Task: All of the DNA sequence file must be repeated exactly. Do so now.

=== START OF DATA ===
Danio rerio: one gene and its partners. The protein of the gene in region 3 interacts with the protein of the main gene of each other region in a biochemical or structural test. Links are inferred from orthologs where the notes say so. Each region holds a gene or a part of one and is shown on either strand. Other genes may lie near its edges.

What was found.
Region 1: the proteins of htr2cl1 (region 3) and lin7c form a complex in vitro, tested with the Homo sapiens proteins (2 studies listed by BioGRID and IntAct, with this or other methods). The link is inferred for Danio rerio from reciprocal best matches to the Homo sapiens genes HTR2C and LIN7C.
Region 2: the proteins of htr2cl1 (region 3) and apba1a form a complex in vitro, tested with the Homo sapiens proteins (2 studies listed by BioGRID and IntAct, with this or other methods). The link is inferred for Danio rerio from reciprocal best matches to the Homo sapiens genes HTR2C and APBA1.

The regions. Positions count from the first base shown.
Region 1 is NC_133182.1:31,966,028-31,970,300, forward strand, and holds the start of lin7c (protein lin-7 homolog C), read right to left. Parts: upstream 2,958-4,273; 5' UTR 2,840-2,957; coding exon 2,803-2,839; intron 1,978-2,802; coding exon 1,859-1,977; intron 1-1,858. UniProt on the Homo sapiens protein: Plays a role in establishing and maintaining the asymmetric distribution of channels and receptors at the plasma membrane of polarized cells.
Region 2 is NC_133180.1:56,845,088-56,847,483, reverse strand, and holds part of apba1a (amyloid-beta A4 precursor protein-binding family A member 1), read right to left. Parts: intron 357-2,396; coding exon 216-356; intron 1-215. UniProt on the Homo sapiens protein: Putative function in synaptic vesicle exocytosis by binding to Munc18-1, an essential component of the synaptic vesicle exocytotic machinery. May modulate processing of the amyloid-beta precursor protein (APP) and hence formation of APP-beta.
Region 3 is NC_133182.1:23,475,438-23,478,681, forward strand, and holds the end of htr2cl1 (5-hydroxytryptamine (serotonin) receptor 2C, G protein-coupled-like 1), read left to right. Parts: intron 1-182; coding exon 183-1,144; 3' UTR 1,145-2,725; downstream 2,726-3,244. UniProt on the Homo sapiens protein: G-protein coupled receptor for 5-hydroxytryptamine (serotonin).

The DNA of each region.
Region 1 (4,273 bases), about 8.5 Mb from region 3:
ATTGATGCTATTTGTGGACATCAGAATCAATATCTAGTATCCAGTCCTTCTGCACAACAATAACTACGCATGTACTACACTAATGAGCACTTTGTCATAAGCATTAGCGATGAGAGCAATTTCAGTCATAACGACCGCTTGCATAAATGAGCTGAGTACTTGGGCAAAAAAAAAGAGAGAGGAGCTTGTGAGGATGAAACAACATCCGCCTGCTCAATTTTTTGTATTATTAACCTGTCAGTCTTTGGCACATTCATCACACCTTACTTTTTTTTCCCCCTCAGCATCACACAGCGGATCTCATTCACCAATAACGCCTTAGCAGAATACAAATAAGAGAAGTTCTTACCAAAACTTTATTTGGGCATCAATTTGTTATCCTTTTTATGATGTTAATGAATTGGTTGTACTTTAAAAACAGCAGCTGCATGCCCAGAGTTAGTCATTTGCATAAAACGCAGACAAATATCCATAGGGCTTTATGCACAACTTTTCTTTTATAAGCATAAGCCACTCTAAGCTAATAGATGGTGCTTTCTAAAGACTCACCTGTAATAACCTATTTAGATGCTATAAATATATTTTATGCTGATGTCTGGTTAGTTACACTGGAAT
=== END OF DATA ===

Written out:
Danio rerio: one gene and its partners. The protein of the gene in region 3 interacts with the protein of the main gene of each other region in a biochemical or structural test. Links are inferred from orthologs where the notes say so. Each region holds a gene or a part of one and is shown on either strand. Other genes may lie near its edges.

What was found.
Region 1: the proteins of htr2cl1 (region 3) and lin7c form a complex in vitro, tested with the Homo sapiens proteins (2 studies listed by BioGRID and IntAct, with this or other methods). The link is inferred for Danio rerio from reciprocal best matches to the Homo sapiens genes HTR2C and LIN7C.
Region 2: the proteins of htr2cl1 (region 3) and apba1a form a complex in vitro, tested with the Homo sapiens proteins (2 studies listed by BioGRID and IntAct, with this or other methods). The link is inferred for Danio rerio from reciprocal best matches to the Homo sapiens genes HTR2C and APBA1.

The regions. Positions count from the first base shown.
Region 1 is NC_133182.1:31,966,028-31,970,300, forward strand, and holds the start of lin7c (protein lin-7 homolog C), read right to left. Parts: upstream 2,958-4,273; 5' UTR 2,840-2,957; coding exon 2,803-2,839; intron 1,978-2,802; coding exon 1,859-1,977; intron 1-1,858. UniProt on the Homo sapiens protein: Plays a role in establishing and maintaining the asymmetric distribution of channels and receptors at the plasma membrane of polarized cells.
Region 2 is NC_133180.1:56,845,088-56,847,483, reverse strand, and holds part of apba1a (amyloid-beta A4 precursor protein-binding family A member 1), read right to left. Parts: intron 357-2,396; coding exon 216-356; intron 1-215. UniProt on the Homo sapiens protein: Putative function in synaptic vesicle exocytosis by binding to Munc18-1, an essential component of the synaptic vesicle exocytotic machinery. May modulate processing of the amyloid-beta precursor protein (APP) and hence formation of APP-beta.
Region 3 is NC_133182.1:23,475,438-23,478,681, forward strand, and holds the end of htr2cl1 (5-hydroxytryptamine (serotonin) receptor 2C, G protein-coupled-like 1), read left to right. Parts: intron 1-182; coding exon 183-1,144; 3' UTR 1,145-2,725; downstream 2,726-3,244. UniProt on the Homo sapiens protein: G-protein coupled receptor for 5-hydroxytryptamine (serotonin).

The DNA of each region.
Region 1 (4,273 bases), about 8.5 Mb from region 3:
ATTGATGCTATTTGTGGACATCAGAATCAATATCTAGTATCCAGTCCTTCTGCACAACAATAACTACGCATGTACTACACTAATGAGCACTTTGTCATAAGCATTAGCGATGAGAGCAATTTCAGTCATAACGACCGCTTGCATAAATGAGCTGAGTACTTGGGCAAAAAAAAAGAGAGAGGAGCTTGTGAGGATGAAACAACATCCGCCTGCTCAATTTTTTGTATTATTAACCTGTCAGTCTTTGGCACATTCATCACACCTTACTTTTTTTTCCCCCTCAGCATCACACAGCGGATCTCATTCACCAATAACGCCTTAGCAGAATACAAATAAGAGAAGTTCTTACCAAAACTTTATTTGGGCATCAATTTGTTATCCTTTTTATGATGTTAATGAATTGGTTGTACTTTAAAAACAGCAGCTGCATGCCCAGAGTTAGTCATTTGCATAAAACGCAGACAAATATCCATAGGGCTTTATGCACAACTTTTCTTTTATAAGCATAAGCCACTCTAAGCTAATAGATGGTGCTTTCTAAAGACTCACCTGTAATAACCTATTTAGATGCTATAAATATATTTTATGCTGATGTCTGGTTAGTTACACTGGAAT